HELENA HESSELINK
Spirograph to the power of spirograph

Research into shapes using spirograph tools. The project is based on experimenting and pushing the boundaries of spirographs and patterns. I started with one simple spirograph tool and created all the shapes possible with it. I was wondering how such a simple tool could create such complex and intricate patterns. The idea of a spirograph is that a shape repeats itself over and over again but what would happen if the drawing made with a spirograph would be repeated by an other spirograph. And how can size influence the outcome of the shape? How will the shapes evolve during the process? The research is based on the idea of a family tree. All the spirographs evolved from one spirograph and they are all related but also completely different because of some decisions I made by making the cut-outs big, small, centred or not centred.
- 2020 -

Re-design of Oase #64

A 321 page book created with the restrictions: one font, one size and monospace typeface.
- 2019 -

530 Scarfs

A scarf designed from the outcomes of TypeClub’s workshop, ”what do you see in the clouds?” Designed together with Benjamin McMillan
- 2020 -

Pen Plotter & Movement Plotter

Experimenting with mechanical drawings and repetition. A plotter connected to a sensor that detects movement. The sketches are a visualisation of the movement of one hour in one room.
- 2018 -

530 Scarfs

A scarf designed from the outcomes of my spirograph project.
- 2020 -

Re-design of “Letter and Spirit” by Dexter Sinister

The text is about MetaFont and type design history and as Metafont is used to create typefaces this redesign of the publication is typeset in typefaces generated by the program itself. The design is also based on the quote "Typefaces are more medium than message”- Donald Knuth. For me this meant that it doesn't necessary need to be readable, the most important thing is to show oiff the typefaces.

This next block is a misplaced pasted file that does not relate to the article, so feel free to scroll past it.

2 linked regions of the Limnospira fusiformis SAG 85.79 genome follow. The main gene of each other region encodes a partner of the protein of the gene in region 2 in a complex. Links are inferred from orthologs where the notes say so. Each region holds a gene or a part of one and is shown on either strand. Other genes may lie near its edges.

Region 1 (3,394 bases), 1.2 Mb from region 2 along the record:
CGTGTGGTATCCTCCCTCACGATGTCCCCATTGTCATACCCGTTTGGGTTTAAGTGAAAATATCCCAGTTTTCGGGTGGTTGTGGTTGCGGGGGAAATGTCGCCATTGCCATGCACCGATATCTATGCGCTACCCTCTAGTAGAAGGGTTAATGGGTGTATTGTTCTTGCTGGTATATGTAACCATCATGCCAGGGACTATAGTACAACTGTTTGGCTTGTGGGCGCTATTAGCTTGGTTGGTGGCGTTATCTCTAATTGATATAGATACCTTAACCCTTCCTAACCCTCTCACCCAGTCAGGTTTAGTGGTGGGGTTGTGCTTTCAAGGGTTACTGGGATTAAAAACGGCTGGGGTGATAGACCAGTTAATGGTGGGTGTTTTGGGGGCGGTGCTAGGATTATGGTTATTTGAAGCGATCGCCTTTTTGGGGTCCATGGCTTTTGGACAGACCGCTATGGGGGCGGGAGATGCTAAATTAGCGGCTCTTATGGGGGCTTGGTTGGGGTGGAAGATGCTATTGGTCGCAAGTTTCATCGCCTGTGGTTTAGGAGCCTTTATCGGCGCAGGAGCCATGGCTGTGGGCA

- 2020 -

TRACE:192.168.2.0/24

A visualisation of signals found at the Buitenplaats in Arnhem, an old WW2 airfield. Within four weeks we created a method by using only a receipt printer to visualize everything from this location that cannot immediately be seen by the naked eye. Such as radio-signals, satellite imagery and digital connections between people. - A collection of data printed on receipt paper. In collaboration with Florien van den Driesschen and Kasper Quaink.
- 2019 -

530 TypeClub

Poster design and workshops for 530 TypeClub
- 2019-2021 -

530 TypeClub

Poster design and workshops for 530 TypeClub
- 2019-2021 -

Curvie and Zukini font

Fonts loosly inspired by my own handwriting
- 2019 -

Reconstructing Abstraction

In the last 100 years technologies have increased the speed in which we can capture a moment or a scene. Photography has made it possible to retain anything in seconds. Even the mediums themselves have sped up, if you compare a film from the 50s to a film made now, it is more likely that the cuts and scenes in the newer films are faster and choppier. But what about the older, more traditional forms of recording what’s around us? Drawing for example has not increased so much in its speed. With this project I would like to explore how I can develop my own new drawing method. Taking inspiration from speed sketching I want to have my own system/systems to be able to draw quickly and effectively. It is not about being accurate or recognisable but more about getting an interpretation on paper as fast as possible. Can the speed of my drawing match the speed of taking a photo? And if so what would be the visual result? A visual research.
- 2020 -

Characterclub

A book showcasing the letters created in Characterclub with Team Thursday
- 2018 -